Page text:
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Bomma recently unveiled its newest series of lighting collections, including Phenomena by the renowned DECHEM studio, Lantern by Jan Plecháč & Henry Wielgus, Soap by Ota Svoboda, Ignis by Eduard Herrmann, and Tied-Up Romance by Kateřina Handlová, an up-and-coming glassmaker who’s wowing the world with her creations.
The collection entitled Phenomena (which is also the Greek word for ‘appearance’) was inspired by Plato’s philosophy of eternal and perfect forms, or what he called “the absolute.” According to its official press release: “This [idea] seems very fitting for a collection made in a material that is so difficult yet versatile, so strong yet fragile as glass.” The collection features simples shapes, such the triangle, oval, and rectangle, which perhaps harken back to Plato’s love of form and mathematics.
Kateřina Handlová’s two collections, Tied-Up Romance and Shibari, explore the contradictions of fragility and security, both in use of materials and symbolism. The collections feature black binding and leather rope, which juxtaposed with the delicate crystal, gives the designs an air of modern, romantic danger.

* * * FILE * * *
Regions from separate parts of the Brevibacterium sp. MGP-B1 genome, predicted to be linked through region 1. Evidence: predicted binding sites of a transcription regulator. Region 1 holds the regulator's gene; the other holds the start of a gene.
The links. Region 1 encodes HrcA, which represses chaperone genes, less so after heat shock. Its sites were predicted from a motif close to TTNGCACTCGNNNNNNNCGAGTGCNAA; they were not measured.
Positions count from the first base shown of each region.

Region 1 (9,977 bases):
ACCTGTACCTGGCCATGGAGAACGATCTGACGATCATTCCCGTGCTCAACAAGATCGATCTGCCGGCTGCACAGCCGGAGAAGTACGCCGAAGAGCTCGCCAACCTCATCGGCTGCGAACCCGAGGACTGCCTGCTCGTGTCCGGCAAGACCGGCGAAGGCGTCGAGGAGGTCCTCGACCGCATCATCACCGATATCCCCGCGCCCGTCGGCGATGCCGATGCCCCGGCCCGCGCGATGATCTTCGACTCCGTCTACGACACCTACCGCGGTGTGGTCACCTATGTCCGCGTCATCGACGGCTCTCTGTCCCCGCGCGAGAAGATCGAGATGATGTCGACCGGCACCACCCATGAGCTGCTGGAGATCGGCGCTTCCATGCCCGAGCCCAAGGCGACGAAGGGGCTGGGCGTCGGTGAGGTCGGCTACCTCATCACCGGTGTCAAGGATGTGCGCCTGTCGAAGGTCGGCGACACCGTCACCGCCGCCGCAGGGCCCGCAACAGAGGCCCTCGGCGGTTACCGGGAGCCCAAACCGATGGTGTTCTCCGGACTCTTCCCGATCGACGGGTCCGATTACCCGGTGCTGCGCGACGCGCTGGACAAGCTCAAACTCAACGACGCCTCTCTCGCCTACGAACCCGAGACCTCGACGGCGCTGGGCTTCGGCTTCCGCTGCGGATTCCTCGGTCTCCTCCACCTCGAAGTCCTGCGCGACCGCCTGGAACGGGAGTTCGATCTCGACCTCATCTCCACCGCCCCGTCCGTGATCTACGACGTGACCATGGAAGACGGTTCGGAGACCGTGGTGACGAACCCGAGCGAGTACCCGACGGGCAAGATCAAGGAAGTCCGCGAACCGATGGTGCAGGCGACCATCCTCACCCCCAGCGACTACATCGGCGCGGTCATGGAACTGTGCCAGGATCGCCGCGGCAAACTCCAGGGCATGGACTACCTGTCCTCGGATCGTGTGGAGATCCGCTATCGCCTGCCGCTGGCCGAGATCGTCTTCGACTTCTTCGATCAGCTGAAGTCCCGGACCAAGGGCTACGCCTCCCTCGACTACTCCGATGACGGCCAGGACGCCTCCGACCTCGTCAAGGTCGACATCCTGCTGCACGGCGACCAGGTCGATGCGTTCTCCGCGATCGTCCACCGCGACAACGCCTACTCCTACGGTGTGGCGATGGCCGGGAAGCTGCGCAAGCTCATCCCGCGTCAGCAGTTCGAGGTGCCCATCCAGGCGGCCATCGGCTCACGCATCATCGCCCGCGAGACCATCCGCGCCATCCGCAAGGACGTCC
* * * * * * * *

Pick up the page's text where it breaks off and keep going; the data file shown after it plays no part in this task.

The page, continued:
Ota Svoboda’s Soap collection, recently unveiled at Maison et Objet, uses various levels of transparency and differing shapes, all inspired by soap bubbles, to produce a distinctly soft, industrial look. Each piece is hand-blown and one of a kind. Similarly unique, but incredibly bold, Olgoj Chorchoj’s Tim collection was originally “created to house Tim Burton’s movie characters in his Prague exhibition.”
The large-scale dimensions of this collection are incredibly difficult to achieve in glasswork, and the collection was even awarded the RedDot award in 2016 after its immediate success at Salone del Mobile 2015.
Another favorite in the series is the Lantern collection by Jan Plecháč & Henry Wielgus – an ephemeral nod to both traditional and contemporary design that subtly blends the industrial with rustic-chic.
The collections were photographed by Czech photographer Salim Issa inside Berlin’s Czech Embassy, a powerful example of the Czechoslovak brutalist architectural style of the 1960s and 1970s and a perfect temporary showcase room for these modern, cutting-edge designs.